Recently my 100-year-old Mom moved to an assistant living facility. As we were packing what she would be taking with her, deep down in a drawer I found a small runner woven in Tied Lithuanian. I had completely forgotten I had given it to her. I wove it with the three colors of the Lithuanian flag: yellow, green and red. The blocks of the green section in the middle are woven with a variegated yarn and treadled differently than the yellow and red sections.
It was a bittersweet finding. On one hand, I am glad to have it because it’s one of the earliest samples of tied unit weaves that I have woven. On the other hand, she must have stashed it away because it was “too precious” to use and ended up not enjoying it. That saddened me.
Mom was born in Lithuania but left as a refugee when the Russians occupied Lithuania during World War II. She was separated from her family. She met my Italian Dad in Germany, they got married and moved to Italy. Dad had been a prisoner of war in Germany because he refused to fight on the Mussolini and Hitler side. Dad was freed by the Americans.
The Vatican hosted several embassies of the countries occupied by the Russians so that the displaced people could keep a community and preserve their heritage. As a child I remember going to the Lithuanian embassy and seeing beautiful regional costumes that the ladies wore. I was in awe of the embroidery. I had learned to embroider from my aunt, but not that intricate!
It turns out that the “embroidery” was actually weaving, and it was many years later that I learned about some of the techniques. Card weaving and pick up are popular, but so is Tied Lithuanian.
Lithuania was freed from the Russian aggression in 1989. I am quite sure that I wove the runner for Mom earlier. I was so inexperienced with tied unit weaves, that I didn’t know what are traditionally considered the front and the back. I can tell from the folded hem that I switched them. Below is the back which I thought was the front.
Ironically, I found the runner when I was in the middle of writing my monograph An Eight-Shaft Primer of Tied Unit Weaves for my upcoming Convergence® seminar. Tied Lithuanian is part of it.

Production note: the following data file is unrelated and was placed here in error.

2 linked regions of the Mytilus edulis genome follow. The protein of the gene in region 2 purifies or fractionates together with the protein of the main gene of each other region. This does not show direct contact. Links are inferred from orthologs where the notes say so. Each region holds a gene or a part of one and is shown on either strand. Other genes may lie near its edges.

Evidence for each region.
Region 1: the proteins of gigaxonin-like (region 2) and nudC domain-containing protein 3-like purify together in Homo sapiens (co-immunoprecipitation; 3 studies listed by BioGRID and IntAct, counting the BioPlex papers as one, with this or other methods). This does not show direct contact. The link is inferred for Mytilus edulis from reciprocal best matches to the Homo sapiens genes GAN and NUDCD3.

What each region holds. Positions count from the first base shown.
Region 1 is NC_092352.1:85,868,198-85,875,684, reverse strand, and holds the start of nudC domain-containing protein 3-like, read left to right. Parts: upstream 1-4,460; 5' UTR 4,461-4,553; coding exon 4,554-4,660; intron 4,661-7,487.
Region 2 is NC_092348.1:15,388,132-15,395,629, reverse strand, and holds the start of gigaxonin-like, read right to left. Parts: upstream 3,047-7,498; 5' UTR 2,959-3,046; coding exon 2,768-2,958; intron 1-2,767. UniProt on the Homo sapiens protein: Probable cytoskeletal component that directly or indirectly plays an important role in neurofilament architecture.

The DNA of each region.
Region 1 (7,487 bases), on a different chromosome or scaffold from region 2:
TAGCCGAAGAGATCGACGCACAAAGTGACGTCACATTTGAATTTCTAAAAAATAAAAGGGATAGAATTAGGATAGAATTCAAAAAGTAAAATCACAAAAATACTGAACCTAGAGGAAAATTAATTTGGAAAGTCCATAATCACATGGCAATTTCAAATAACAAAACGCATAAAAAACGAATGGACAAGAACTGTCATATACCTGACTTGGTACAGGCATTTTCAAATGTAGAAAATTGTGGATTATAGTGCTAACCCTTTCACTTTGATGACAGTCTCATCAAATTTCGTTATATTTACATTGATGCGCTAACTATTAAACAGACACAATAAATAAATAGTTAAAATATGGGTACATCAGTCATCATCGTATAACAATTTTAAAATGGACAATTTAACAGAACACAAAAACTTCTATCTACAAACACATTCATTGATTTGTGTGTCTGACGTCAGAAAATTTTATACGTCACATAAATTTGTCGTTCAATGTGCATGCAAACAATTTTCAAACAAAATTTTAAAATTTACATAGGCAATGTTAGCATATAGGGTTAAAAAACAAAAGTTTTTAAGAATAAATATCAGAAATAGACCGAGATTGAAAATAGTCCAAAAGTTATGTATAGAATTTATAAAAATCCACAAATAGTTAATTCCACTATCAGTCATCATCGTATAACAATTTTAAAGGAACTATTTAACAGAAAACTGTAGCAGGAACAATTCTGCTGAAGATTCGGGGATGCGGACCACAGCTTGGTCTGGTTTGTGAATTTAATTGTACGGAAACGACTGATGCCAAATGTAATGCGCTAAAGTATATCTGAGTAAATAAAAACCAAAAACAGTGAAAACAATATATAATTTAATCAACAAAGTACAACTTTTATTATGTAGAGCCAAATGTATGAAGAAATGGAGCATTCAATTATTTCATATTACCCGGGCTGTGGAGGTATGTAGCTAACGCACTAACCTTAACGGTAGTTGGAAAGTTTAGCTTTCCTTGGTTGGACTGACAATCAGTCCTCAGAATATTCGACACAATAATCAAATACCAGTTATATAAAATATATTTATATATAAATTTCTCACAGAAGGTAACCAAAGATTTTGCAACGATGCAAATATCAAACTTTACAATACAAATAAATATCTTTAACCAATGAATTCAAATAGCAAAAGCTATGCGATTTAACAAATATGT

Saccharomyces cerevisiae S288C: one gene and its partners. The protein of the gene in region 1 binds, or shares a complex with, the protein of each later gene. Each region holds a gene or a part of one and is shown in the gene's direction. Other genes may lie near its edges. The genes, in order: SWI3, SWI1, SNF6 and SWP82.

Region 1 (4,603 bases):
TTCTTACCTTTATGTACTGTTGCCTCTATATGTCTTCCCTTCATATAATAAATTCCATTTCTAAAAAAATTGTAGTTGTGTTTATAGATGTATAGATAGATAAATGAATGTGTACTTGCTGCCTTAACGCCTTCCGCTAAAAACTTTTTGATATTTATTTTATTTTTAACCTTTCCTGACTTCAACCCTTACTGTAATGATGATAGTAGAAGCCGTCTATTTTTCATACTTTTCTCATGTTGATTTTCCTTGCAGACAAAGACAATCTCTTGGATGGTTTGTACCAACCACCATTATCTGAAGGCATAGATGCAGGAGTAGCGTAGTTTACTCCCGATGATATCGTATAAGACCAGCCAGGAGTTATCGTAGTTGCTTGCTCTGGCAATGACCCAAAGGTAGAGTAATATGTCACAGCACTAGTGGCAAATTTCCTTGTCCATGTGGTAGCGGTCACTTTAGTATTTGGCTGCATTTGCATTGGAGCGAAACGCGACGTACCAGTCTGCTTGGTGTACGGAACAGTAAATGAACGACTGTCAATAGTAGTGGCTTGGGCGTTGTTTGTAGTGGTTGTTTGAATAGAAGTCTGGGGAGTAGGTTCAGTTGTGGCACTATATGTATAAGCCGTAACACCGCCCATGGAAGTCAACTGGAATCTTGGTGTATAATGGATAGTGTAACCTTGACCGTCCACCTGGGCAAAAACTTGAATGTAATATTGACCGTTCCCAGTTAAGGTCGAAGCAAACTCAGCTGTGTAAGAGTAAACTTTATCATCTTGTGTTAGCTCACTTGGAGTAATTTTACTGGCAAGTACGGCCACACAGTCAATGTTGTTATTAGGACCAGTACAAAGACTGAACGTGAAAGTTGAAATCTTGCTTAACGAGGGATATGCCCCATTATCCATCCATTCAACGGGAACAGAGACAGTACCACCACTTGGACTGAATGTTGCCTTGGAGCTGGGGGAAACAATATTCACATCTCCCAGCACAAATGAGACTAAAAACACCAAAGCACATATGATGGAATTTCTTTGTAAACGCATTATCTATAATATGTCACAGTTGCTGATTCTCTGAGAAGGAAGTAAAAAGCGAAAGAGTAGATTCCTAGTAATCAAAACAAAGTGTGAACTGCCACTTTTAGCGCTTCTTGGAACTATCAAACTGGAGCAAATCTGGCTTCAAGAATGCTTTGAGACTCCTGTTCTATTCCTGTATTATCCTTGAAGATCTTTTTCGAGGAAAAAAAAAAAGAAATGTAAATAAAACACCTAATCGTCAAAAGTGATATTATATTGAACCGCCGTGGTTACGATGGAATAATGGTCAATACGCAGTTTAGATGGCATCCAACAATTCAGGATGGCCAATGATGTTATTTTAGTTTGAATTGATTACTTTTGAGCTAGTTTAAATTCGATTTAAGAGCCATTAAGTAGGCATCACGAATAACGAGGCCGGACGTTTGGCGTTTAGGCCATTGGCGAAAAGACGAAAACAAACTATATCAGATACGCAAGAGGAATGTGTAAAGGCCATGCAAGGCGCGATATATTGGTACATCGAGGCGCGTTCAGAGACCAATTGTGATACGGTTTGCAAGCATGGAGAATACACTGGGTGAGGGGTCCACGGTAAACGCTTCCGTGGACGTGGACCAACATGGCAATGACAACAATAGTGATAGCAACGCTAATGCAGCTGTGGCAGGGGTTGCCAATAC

What is Tied Lithuanian? Using Donna Sullivan’s classification from her book Summer & Winter, Tied Lithuanian is a double, two paired ties, with a 1:2 ratio. It means that there are two pattern shafts (“double”) and two ties together (“paired”). For each block the ratio is one tied-down thread for two pattern shafts. The tied-down shafts are 1 and 2. The pattern shafts for block A are 3 and 4.
Tied Lithuanian and Tied Latvian have the same threading. They differ in the treadling.
Below is a sinking shed drawdown. There are three blocks on eight shafts. In this example, each block is repeated. The top portion with the dark pink weft is the Tied Latvian treadling. This is typical of tied unit weaves. Each tie-down shaft is paired with the pattern shafts to treadle the block. The two pattern picks are repeated as needed to square the block.
The bottom portion with the green weft is the Tied Lithuanian treadling. It uses only one pick per block, the one with shaft 1 as the tie-down thread.
In the middle in light blue are the two tabby picks, odd vs. even. As in all tied unit weaves, each pattern pick is flanked by tabby picks.
The runner for Mom was woven on 10 shafts, the directions long gone. We can see the characteristic columns of ties on shaft 1 in the background, on shaft 2 between blocks seen in the drawdown.
Whether you will ever weave Tied Lithuanian or not, there is a lesson to be learned here: use your textiles, those you weave for yourself and those given to you by dear ones. My throws and blankets, woven and knitted, some with handspun, are on all the couches and chairs in our living spaces. They are ready to warm humans and cats. You may think they are worse for wear, but I think they have just been loved.
I hope to see you at Convergence®, maybe even in one of my seminars – vaccinated and masked, we will both be safe.
I would love to see you there!